Wallpapers of clouds and fake wood, bathroom tiles, pieces of carpeting, plastic flowers: Marnix Goossens sure likes to photograph unremarkable things. He finds beauty in little spots and corners most of us don’t even notice or don’t think are worthy of attention. More than simply seeing them, he meticulously constructs his compositions and even blows them up to enormous proportions, making them impossible to ignore. At first, the images are puzzling; why would he ever force these things upon us? They might take some getting used to, but after a while, we start to recognise what Goossens sees in the uninteresting.
In order to understand them, it’s important to realise that these photographs, currently exhibited in Foam Amsterdam, are not solely about the objects depicted. When Goossens (b. 1967, The Netherlands) documents wallpaper, he does so in extremely high detail, every little scratch on the surface reminding us of what we’re looking at. But, as suggested by the show’s title, Yonder, the images are also representative of another world, one that’s anywhere but here. The prints on the wallpaper – of flowers, birds, palm trees – refer to an idealized outside world we don’t get to see. We dream of tropical holidays through the eyes of the anonymous inhabitants of these shabby and unremarkable homes.
Shack 2012 © Marnix Goossens
The series reads like one big photographic game of seeing and not seeing; it’s full of contrasts between real and fake, between access and exclusion. We’re locked up in these claustrophobic rooms, looking at surrogate versions of nature, and the only real thing we see is some natural light pouring in. In Shack (2012), a translucent curtain forms both a connection to and a barrier against the world. The same goes for the gorgeous Skylight (2011), where only fractured shapes and vague colours shine through a window, hinting at things unknown. Everything that must be outside becomes all the more interesting when you can’t quite see what it is and can’t quite reach it.
Skylight 2011 © Marnix Goossens
In some cases, Goossens removes us even further from the real world by re-photographing existing images, thus creating multiple pictorial layers. In the case of the beautiful Mountains (2009), wrinkles in the paper of the original reflect unnatural light, distorting the image and assuring us that we’re dealing with a reproduction. The actual mountain landscape is at least two steps away, and Goossens’ photograph turns it into a symbol rather than a specific place with a name. This way, it becomes the generic subject of dreams of scenic walks and winter sports.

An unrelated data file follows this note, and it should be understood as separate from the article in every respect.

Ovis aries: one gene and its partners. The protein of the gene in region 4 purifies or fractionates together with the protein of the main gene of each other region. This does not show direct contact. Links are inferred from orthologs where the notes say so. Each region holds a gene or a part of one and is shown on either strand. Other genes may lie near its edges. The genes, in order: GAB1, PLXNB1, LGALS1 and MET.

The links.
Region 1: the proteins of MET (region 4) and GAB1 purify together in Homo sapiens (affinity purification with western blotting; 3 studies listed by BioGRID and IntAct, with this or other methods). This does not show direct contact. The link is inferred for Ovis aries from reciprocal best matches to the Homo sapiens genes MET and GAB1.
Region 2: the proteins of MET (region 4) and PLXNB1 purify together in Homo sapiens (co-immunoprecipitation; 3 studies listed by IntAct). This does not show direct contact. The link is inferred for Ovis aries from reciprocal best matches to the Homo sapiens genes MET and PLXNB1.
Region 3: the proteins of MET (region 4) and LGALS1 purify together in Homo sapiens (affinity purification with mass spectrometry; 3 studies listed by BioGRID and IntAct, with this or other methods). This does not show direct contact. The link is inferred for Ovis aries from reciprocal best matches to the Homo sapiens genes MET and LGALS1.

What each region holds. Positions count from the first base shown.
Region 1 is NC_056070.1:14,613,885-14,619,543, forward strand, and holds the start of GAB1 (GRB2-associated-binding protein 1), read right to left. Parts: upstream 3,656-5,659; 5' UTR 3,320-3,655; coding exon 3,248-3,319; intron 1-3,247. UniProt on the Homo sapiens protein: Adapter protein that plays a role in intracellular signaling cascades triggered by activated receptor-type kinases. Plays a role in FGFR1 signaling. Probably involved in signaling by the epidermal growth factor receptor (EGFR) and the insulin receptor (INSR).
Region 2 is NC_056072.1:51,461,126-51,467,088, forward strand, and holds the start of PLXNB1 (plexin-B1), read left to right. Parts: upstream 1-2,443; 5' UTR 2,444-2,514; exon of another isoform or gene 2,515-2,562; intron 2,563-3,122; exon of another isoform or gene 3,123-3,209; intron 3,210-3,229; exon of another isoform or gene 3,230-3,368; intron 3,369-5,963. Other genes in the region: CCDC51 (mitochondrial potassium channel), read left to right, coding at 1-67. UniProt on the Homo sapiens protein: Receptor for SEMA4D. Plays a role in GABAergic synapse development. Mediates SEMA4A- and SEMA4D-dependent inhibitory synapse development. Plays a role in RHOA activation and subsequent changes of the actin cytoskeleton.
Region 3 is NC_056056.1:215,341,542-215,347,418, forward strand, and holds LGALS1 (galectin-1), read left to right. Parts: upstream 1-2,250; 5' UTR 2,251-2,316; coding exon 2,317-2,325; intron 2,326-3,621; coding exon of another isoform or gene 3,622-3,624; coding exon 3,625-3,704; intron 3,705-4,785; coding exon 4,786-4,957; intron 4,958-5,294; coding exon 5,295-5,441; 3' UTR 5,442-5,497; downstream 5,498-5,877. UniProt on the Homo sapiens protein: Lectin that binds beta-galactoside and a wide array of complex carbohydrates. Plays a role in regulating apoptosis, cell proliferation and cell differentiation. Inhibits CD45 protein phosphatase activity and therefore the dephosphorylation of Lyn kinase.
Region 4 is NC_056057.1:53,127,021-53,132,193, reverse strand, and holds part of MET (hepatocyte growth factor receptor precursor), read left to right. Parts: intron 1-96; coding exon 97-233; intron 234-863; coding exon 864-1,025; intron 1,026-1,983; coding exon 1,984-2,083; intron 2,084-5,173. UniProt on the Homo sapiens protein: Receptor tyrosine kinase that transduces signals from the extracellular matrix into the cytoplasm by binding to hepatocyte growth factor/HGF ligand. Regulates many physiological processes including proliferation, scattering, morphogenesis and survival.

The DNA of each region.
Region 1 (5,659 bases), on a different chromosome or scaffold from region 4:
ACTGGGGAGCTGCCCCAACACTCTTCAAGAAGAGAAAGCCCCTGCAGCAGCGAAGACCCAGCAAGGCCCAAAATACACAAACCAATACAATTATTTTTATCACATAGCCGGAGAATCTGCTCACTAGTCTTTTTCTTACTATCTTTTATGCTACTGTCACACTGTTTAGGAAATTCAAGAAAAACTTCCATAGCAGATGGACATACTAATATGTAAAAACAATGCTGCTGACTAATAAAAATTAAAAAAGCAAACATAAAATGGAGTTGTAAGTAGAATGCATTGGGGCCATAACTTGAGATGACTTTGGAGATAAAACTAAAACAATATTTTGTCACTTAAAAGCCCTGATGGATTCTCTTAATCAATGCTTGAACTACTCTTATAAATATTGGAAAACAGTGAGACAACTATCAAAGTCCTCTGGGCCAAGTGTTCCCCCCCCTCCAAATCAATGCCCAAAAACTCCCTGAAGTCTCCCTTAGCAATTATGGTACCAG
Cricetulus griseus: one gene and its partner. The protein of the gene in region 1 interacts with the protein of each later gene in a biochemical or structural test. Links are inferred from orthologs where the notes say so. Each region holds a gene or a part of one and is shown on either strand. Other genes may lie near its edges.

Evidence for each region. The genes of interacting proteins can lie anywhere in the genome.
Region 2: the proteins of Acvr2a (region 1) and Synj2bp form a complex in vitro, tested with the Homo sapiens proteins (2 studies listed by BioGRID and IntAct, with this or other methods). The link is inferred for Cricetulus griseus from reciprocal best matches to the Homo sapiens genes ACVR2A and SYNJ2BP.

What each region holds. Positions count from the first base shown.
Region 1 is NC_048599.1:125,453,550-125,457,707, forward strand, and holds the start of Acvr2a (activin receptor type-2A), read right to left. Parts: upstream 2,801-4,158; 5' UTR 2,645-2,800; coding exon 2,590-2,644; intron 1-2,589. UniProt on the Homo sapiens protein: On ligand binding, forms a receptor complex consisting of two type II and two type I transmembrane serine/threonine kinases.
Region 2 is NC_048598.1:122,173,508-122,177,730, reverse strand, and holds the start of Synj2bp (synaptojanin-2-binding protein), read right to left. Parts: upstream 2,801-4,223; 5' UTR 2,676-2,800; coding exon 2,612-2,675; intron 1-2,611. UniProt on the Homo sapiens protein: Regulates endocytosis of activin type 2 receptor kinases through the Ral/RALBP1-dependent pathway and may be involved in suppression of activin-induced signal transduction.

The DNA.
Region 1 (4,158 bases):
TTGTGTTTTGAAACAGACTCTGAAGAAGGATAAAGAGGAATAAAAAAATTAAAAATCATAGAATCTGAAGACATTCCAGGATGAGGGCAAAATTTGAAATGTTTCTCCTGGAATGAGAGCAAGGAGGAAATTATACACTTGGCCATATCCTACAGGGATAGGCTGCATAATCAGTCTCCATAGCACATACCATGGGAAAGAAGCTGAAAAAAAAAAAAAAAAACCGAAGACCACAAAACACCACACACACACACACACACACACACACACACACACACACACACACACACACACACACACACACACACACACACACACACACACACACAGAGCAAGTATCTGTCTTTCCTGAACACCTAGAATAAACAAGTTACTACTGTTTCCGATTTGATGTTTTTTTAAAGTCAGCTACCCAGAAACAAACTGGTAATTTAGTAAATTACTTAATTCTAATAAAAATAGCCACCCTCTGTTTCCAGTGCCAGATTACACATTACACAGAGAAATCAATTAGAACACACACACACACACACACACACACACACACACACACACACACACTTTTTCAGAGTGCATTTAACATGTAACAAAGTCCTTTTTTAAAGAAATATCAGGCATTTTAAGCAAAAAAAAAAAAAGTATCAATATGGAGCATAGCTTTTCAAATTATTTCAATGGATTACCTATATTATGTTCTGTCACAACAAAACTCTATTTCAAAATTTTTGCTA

Goossens’ use of a large-format technical camera can be seen as a reference to actual landscape photography: while this type of camera is mostly used to document vast environments in great detail, Goossens uses his to zoom in on simulacra thereof, placing them at the same level by blowing them up. However, on some occasions his smaller prints work better; sometimes you should keep boring things boring. He praises his objects enough just by noticing them, and keeping them as small and hardly visible as they are, adding to the pleasant puniness of it all.
The title ‘Yonder’ is exceptionally well chosen. Those who are familiar with his previous work know that Goossens has photographed nature before. In a way, he still does, but he now searches for a more general idea of it indoors. The sense of imprisonment evoked by Goossens’ closed spaces, only strengthened by the proximity and inaccessibility of actual nature, is simultaneously frustrating and deeply fascinating.